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Interview with Kathy McKinsey

Kathy McKinsey recently released her second collection of novellas, Gift of Grace. Each story deals with a serious topic such as grief, insecurity, and forgiveness. She says there was no specific “aha” moment for her with regard to the inspiration for the stories and subject matter, but as the ideas grew she “quickly became excited about the project.” She does not create a full outline, rather has a basic story in mind and allows the process to flesh it out as she writes.

While writing as a teenager, Kathy had a few stories published while she was in high school. More than thirty years would pass while she finished college, started a career, and raised her family. When forced to quit full time work because of health issues, Kathy saw the times as an opportunity to get back to her writing, and she has enjoyed the journey to publication.

Reflecting back, she says, “In those early years, I was pretty sure the story was as good as it needed to be the first time I wrote it out. No need for re-dos or editing. When I came back to writing in my fifties, I was much more willing to take advice and work harder to learn this craft.”

Sharing messages of hope in her stories is important to Kathy. “I always want Christians to know that God is watching for us to turn back to him, no matter how far away we may feel we’ve wandered. I also want people to know God will walk beside us daily, to guide us and to comfort us when we feel alone and overwhelmed.”

In addition to her two novella collections, Kathy has published a children’s book, Millie’s Christmas. Her process for writing for adults and children is “pretty much the same. I’m excited when I start a story, but then I have to force myself to continue the labor of finishing it.” As far as the one piece of advice she’d give her younger writing self: “Although I believe coming back to writing with age was a benefit for me, I would still recommend trying to write, even for a few minutes, most days.”

Kathy is an avid reader and currently has Thin Ice by Irene Hannon; A Certain Truth by James Scott Bell; and A Pearl in the Sand by Tessa Afshar sitting on her nightstand. As a child her favorite books was My Friend Flicka. Her mother read it to her before she learned to braille.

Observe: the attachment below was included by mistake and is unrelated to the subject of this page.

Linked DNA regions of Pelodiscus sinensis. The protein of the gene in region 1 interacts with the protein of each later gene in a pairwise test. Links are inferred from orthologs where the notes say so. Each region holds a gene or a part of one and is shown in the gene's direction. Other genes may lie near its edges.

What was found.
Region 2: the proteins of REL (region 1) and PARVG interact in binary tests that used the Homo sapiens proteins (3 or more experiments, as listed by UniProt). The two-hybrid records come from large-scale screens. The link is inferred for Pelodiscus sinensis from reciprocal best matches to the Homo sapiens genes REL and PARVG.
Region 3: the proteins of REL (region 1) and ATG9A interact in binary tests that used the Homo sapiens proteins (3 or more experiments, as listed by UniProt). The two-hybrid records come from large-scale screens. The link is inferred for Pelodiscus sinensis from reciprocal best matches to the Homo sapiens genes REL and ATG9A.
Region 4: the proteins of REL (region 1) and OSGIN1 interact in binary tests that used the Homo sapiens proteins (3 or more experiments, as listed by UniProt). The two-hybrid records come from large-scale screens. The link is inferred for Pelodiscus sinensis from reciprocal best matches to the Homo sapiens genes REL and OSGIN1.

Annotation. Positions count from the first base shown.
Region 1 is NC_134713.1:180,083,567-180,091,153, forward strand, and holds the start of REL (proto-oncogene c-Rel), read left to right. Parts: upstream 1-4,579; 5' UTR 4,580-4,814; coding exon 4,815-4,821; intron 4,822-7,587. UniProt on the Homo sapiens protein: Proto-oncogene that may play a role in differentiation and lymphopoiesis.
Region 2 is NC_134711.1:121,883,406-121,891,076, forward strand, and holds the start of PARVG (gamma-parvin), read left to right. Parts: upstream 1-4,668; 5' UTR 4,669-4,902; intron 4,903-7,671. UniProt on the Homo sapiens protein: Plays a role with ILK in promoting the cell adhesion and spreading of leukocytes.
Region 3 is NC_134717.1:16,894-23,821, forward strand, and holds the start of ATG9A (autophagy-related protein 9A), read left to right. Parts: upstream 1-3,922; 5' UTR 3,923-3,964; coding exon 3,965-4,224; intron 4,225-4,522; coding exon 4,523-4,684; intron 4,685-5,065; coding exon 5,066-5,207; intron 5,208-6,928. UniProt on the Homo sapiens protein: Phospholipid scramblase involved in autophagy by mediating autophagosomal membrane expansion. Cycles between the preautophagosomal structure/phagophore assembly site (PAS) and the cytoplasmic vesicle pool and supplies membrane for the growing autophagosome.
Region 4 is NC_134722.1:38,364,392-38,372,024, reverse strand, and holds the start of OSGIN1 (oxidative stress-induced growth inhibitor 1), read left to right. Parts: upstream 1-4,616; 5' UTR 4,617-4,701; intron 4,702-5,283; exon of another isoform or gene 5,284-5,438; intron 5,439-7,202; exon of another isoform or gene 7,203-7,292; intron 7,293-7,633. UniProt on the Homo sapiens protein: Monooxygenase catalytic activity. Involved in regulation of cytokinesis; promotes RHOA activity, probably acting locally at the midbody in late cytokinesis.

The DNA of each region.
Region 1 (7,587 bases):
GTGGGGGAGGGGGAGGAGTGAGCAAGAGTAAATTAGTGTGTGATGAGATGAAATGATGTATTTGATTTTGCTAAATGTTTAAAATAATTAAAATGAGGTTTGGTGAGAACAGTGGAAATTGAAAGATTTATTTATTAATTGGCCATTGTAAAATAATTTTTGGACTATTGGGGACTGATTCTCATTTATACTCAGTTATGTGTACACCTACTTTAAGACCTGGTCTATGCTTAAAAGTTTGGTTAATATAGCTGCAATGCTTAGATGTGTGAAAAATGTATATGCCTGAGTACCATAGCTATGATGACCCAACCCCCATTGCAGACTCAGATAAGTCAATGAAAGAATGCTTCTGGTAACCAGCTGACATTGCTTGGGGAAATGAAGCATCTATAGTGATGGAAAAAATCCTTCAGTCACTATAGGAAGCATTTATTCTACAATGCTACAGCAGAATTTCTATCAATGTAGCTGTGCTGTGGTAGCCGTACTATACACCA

An intriguing fact about Kathy is that she creates braille drawings. She doesn’t make up her own, but “I can follow a pattern, and I’ve found some fun patterns, online and in a book. I use my braillewriter. The patterns are written out line by line, dictating which letters and contractions to put together to make circles and angles and boxes and body parts. I’ve drawn Christmas trees, and snowmen and horses and dogs and cowboys, and bunnies, a teddy bear, trucks and trains, birds, a pumpkin, a turkey, sailboats, Darth Vader, so much more. I just wrote “Braille drawings” into Google, and I got so many links, I could hardly pull myself away.” Want to check it out? See

She also like readers to know “I thank God for spring. Today is only the third or fourth day this year I’ve felt comfortable sitting outside to work. I have such a feeling of hope and motivation as I feel a gentle breeze and warm sunshine, the smell of rain, twittering of birds. It makes me smile.”

The good news for Kathy’s fans are that she has started a new story which involves three siblings. She loves stories about close relationships between brothers and sisters, so be sure to keep an eye out for her next publication.


Linda Shenton Matchett is an author, speaker, and history geek. A native of Baltimore, Maryland she was born a stone's throw from Fort McHenry and has lived in historic places all her life. Linda is a member of ACFW, RWA, and Sisters in Crime. She is a volunteer docent and archivist for the Wright Museum of WWII and a trustee for her local public library.

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